Date Visited 2005. BattleField Area - Kalkriese, Germany.
The Battle of Varusschlacht (also known as the Battle of Teutoburg Forest) was made famous
by the Ridley Scott film "Gladiator" - The opening battle where Russell Crowe fights in Germany (Germanicus), the site is near the town of Kalkriese in Germany and according to the website blurb is
"Recognised as one of the most important archaeological sites in Europe.
Gerry loves things like this, bless him he really does, where I have issues with them as you will see below. Now, I am trying my hardest to make the NMBS website as professional as I can, and these views are my own. However trying to find something positive to say about the Varusschlacht site is hard in my opinion. Varusschlacht does not know what it wants to be. Is it a museum, a country park, a kiddie play area, an observation tower?
I am sorry the owners of Varusschlacht I have not been since 2005 and you could have changed, so please anyone reading this check the website www.kalkriese-varusschlacht.de and go for yourself. Gerry did like it and so (I think) to a degree Kevin and Lance. To be courteous I have given some more information and added some pictures.
In 9 AD, during the reign of Augustus, an event took place that literally changed the course
of Roman and European history. It happened in Germany at a place known as the Teutoburger Wald (Forest).
The event was a battle involving the newly appointed Roman governor of Germany, a Roman army of approximately 16,500 men, 3 German tribes and a man who later came to be seen as the savoir of ancient Germany. By the time the battle was over, the governor was dead by his own hand and 3 Roman legions, along with 3 cavalry and possibly ten thousand camp followers, were utterly decimated. When the news reached Rome, the shock to the emperor and the Roman people was profound and long lasting.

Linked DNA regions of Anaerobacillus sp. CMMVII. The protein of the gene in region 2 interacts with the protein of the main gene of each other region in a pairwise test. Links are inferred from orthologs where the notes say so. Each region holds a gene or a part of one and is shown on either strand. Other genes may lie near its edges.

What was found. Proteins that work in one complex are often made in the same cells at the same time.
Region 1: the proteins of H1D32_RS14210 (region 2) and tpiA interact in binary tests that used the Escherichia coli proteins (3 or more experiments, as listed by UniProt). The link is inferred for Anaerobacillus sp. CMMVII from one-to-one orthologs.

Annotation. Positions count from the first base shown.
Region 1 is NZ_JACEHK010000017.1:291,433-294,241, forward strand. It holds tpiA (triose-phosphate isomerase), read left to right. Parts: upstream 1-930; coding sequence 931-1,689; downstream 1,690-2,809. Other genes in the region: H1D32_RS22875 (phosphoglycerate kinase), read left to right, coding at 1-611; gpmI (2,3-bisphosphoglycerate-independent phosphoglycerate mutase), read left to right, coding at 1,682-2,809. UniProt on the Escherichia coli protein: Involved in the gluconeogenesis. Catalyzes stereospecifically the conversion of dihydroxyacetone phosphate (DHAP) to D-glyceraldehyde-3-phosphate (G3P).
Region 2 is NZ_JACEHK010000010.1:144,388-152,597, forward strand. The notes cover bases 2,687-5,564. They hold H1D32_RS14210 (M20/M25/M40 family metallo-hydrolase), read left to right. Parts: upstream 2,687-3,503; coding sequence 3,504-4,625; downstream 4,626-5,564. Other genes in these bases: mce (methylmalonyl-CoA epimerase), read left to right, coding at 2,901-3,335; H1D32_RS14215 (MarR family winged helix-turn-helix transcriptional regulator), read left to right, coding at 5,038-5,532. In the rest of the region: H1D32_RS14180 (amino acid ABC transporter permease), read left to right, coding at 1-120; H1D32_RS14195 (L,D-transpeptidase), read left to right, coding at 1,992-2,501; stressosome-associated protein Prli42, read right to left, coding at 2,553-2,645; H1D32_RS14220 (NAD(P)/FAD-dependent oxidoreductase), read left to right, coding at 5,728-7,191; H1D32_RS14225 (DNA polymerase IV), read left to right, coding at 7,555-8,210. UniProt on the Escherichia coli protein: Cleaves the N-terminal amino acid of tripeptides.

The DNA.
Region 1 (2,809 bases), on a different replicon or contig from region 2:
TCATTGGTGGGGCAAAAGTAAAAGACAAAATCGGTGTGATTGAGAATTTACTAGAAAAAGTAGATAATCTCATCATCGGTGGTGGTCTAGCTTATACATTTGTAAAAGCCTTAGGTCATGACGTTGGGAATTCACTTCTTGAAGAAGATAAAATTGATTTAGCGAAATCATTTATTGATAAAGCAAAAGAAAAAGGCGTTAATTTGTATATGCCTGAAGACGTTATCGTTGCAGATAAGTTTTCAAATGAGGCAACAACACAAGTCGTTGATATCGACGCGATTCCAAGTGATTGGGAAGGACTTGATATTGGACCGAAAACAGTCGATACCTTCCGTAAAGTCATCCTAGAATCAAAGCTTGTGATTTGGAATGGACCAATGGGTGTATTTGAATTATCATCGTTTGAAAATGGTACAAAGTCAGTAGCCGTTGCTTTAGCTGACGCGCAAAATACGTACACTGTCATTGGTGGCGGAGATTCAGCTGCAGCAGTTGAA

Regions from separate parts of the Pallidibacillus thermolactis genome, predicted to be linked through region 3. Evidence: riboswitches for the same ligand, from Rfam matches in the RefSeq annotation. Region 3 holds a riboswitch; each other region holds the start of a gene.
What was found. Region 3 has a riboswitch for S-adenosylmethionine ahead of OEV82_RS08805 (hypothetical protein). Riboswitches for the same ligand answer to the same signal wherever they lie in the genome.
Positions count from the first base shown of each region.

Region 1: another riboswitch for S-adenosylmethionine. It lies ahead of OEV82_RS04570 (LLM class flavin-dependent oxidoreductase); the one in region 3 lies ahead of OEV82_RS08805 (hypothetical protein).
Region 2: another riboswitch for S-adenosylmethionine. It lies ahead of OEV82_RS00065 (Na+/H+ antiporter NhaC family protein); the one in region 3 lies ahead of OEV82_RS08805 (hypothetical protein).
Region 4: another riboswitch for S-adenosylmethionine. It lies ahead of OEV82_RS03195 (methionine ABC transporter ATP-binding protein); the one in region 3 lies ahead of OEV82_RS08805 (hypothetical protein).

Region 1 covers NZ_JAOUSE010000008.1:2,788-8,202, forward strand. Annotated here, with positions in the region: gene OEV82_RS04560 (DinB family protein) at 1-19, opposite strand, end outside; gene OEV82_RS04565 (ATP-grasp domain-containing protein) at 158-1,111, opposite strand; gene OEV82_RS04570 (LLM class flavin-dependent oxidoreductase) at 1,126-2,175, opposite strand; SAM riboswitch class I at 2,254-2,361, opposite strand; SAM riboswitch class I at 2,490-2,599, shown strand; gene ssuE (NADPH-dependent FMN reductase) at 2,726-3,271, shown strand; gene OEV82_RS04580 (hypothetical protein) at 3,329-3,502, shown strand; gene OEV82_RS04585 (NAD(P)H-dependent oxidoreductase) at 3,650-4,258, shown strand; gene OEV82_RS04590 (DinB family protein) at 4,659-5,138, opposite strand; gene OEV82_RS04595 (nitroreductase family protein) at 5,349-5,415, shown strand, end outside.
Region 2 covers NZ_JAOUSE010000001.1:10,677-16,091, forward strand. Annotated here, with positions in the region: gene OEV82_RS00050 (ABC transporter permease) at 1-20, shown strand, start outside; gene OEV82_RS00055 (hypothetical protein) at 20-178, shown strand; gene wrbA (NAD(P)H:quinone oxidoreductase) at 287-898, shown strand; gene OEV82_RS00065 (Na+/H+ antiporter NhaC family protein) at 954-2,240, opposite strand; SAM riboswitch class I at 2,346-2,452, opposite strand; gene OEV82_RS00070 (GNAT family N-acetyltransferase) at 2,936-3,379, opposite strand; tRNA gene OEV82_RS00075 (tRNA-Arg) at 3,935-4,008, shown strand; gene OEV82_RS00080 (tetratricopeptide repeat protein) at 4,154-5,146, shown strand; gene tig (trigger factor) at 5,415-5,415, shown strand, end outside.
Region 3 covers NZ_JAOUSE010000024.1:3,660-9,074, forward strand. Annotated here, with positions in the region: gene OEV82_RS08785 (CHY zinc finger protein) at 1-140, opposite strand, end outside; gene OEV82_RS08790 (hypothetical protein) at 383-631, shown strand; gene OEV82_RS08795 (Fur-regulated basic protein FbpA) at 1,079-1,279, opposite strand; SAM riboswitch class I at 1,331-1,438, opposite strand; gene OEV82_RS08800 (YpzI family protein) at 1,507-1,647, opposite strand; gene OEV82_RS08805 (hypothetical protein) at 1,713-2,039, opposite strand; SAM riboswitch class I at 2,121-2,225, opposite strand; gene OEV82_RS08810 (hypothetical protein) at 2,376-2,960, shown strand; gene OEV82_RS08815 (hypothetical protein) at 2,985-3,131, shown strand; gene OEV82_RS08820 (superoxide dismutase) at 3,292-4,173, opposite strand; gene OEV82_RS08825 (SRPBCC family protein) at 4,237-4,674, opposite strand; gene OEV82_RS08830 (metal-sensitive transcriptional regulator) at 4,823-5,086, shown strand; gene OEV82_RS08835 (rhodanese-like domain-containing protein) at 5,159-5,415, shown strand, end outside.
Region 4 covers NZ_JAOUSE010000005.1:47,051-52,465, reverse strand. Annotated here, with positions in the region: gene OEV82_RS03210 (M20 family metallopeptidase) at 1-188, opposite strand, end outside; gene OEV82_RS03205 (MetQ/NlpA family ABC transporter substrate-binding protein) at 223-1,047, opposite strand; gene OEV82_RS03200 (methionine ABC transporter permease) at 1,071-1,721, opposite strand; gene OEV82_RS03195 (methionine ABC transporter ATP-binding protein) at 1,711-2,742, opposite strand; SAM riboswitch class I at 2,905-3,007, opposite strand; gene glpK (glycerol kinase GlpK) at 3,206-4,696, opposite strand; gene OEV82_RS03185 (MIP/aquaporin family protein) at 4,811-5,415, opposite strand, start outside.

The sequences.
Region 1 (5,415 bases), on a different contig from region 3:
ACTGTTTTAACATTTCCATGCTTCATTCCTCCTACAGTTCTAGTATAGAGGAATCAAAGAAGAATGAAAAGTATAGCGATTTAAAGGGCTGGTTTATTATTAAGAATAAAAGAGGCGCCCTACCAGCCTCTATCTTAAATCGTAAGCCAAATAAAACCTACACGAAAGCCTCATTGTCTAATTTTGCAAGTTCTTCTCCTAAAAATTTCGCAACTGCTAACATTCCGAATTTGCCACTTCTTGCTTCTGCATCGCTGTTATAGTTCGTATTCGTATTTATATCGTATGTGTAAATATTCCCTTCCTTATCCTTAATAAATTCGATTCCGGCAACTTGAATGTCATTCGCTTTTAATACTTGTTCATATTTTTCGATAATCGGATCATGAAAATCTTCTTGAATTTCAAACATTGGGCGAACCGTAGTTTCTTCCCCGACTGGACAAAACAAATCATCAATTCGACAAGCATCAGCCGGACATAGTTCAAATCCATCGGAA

The battle is known also The Varus Disaster, named after the governor of Germany and commander of the legions. That the battle took place was known through historical records, both Roman and German, but exactly where it happened was not known. It is only within the last few decades that archaeologists have been able to identify the general area and within the last 10 years, possibly pinpoint the various locations of the battle.
This was a period where Rome was aggressively expanding and pushing the borders of the empire into northern Europe. The Rhine River was not considered a border; rather it was a stepping stone to further conquests to the north. At this time, both Drusus and Tiberius led extensive campaigns to conquer the territory and bring it into the sphere of the empire.
The Museum along with its observation tower that does have outstanding
views of the area (standing 40 metres high), opened in 2002. It hosts a permanent exhibition, alongside
two lecture halls. It records the battle and the archaeological and scientific research.
When we visited exhibitions in tower and foyer of the museum offered more detailed information on various aspects of Varus, although the information boards were in German only at times, which was confusing.
The park is dedicated to the llife and works of the first German Nobel Laureate for literature Theodor Mommsen who died in 1903. The well-known German historian and politician published in 1885 his beliefs on Kalkriese being site of the Varus Battle.In 2005 the Museum and Park was awarded the European Heritage Award in the category “Archaeological monuments” up to now the only archaeological institution in Germany that was awarded this prize. For this reason the museum presented the Kalkriese Culture Week.
In 2006 they added “The antique world of plants”, A Botanical garden was created, with specialised plants grow that characterised flora in the Roman Empire.
In June 2013,an exhibition about gladiators opened, and that made me think that Gerry liked Varus for the quote from Airplane...